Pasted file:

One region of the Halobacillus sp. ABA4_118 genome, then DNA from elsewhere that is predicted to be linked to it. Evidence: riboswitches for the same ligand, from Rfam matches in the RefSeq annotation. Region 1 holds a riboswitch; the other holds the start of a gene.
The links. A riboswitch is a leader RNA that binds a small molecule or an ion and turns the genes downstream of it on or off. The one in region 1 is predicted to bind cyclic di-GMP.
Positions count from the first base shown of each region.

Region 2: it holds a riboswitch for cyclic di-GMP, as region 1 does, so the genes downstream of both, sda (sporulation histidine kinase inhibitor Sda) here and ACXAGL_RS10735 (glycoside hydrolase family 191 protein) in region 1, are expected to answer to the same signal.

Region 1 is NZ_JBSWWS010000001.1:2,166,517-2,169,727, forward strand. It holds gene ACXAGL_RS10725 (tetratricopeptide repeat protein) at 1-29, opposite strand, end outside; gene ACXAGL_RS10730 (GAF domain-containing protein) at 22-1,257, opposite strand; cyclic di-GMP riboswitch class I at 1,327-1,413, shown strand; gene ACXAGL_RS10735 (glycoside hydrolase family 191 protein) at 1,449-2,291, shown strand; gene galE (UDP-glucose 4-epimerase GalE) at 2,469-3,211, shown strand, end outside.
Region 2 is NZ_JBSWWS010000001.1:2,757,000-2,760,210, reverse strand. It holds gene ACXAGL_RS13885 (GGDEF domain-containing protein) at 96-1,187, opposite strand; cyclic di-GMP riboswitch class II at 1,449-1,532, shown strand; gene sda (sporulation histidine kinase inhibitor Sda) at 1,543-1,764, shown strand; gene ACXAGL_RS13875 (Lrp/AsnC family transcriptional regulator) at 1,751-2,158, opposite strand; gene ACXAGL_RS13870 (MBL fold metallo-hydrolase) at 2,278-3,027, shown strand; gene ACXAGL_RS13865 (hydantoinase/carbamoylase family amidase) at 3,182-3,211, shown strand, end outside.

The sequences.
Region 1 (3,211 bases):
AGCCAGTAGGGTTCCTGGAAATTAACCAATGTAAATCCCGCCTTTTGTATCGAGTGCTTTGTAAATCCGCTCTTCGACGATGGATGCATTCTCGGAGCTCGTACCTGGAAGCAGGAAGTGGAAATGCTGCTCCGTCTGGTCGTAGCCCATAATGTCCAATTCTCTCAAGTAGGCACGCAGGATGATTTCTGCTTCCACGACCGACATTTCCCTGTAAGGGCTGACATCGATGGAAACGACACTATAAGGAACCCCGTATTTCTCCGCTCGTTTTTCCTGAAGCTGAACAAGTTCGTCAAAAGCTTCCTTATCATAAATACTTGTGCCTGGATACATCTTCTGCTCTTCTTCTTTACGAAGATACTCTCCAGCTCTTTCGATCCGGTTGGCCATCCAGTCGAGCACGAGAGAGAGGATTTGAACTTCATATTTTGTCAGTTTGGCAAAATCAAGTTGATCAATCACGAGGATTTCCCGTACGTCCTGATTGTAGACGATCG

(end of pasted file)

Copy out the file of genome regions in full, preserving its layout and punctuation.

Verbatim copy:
One region of the Halobacillus sp. ABA4_118 genome, then DNA from elsewhere that is predicted to be linked to it. Evidence: riboswitches for the same ligand, from Rfam matches in the RefSeq annotation. Region 1 holds a riboswitch; the other holds the start of a gene.
The links. A riboswitch is a leader RNA that binds a small molecule or an ion and turns the genes downstream of it on or off. The one in region 1 is predicted to bind cyclic di-GMP.
Positions count from the first base shown of each region.

Region 2: it holds a riboswitch for cyclic di-GMP, as region 1 does, so the genes downstream of both, sda (sporulation histidine kinase inhibitor Sda) here and ACXAGL_RS10735 (glycoside hydrolase family 191 protein) in region 1, are expected to answer to the same signal.

Region 1 is NZ_JBSWWS010000001.1:2,166,517-2,169,727, forward strand. It holds gene ACXAGL_RS10725 (tetratricopeptide repeat protein) at 1-29, opposite strand, end outside; gene ACXAGL_RS10730 (GAF domain-containing protein) at 22-1,257, opposite strand; cyclic di-GMP riboswitch class I at 1,327-1,413, shown strand; gene ACXAGL_RS10735 (glycoside hydrolase family 191 protein) at 1,449-2,291, shown strand; gene galE (UDP-glucose 4-epimerase GalE) at 2,469-3,211, shown strand, end outside.
Region 2 is NZ_JBSWWS010000001.1:2,757,000-2,760,210, reverse strand. It holds gene ACXAGL_RS13885 (GGDEF domain-containing protein) at 96-1,187, opposite strand; cyclic di-GMP riboswitch class II at 1,449-1,532, shown strand; gene sda (sporulation histidine kinase inhibitor Sda) at 1,543-1,764, shown strand; gene ACXAGL_RS13875 (Lrp/AsnC family transcriptional regulator) at 1,751-2,158, opposite strand; gene ACXAGL_RS13870 (MBL fold metallo-hydrolase) at 2,278-3,027, shown strand; gene ACXAGL_RS13865 (hydantoinase/carbamoylase family amidase) at 3,182-3,211, shown strand, end outside.

The sequences.
Region 1 (3,211 bases):
AGCCAGTAGGGTTCCTGGAAATTAACCAATGTAAATCCCGCCTTTTGTATCGAGTGCTTTGTAAATCCGCTCTTCGACGATGGATGCATTCTCGGAGCTCGTACCTGGAAGCAGGAAGTGGAAATGCTGCTCCGTCTGGTCGTAGCCCATAATGTCCAATTCTCTCAAGTAGGCACGCAGGATGATTTCTGCTTCCACGACCGACATTTCCCTGTAAGGGCTGACATCGATGGAAACGACACTATAAGGAACCCCGTATTTCTCCGCTCGTTTTTCCTGAAGCTGAACAAGTTCGTCAAAAGCTTCCTTATCATAAATACTTGTGCCTGGATACATCTTCTGCTCTTCTTCTTTACGAAGATACTCTCCAGCTCTTTCGATCCGGTTGGCCATCCAGTCGAGCACGAGAGAGAGGATTTGAACTTCATATTTTGTCAGTTTGGCAAAATCAAGTTGATCAATCACGAGGATTTCCCGTACGTCCTGATTGTAGACGATCG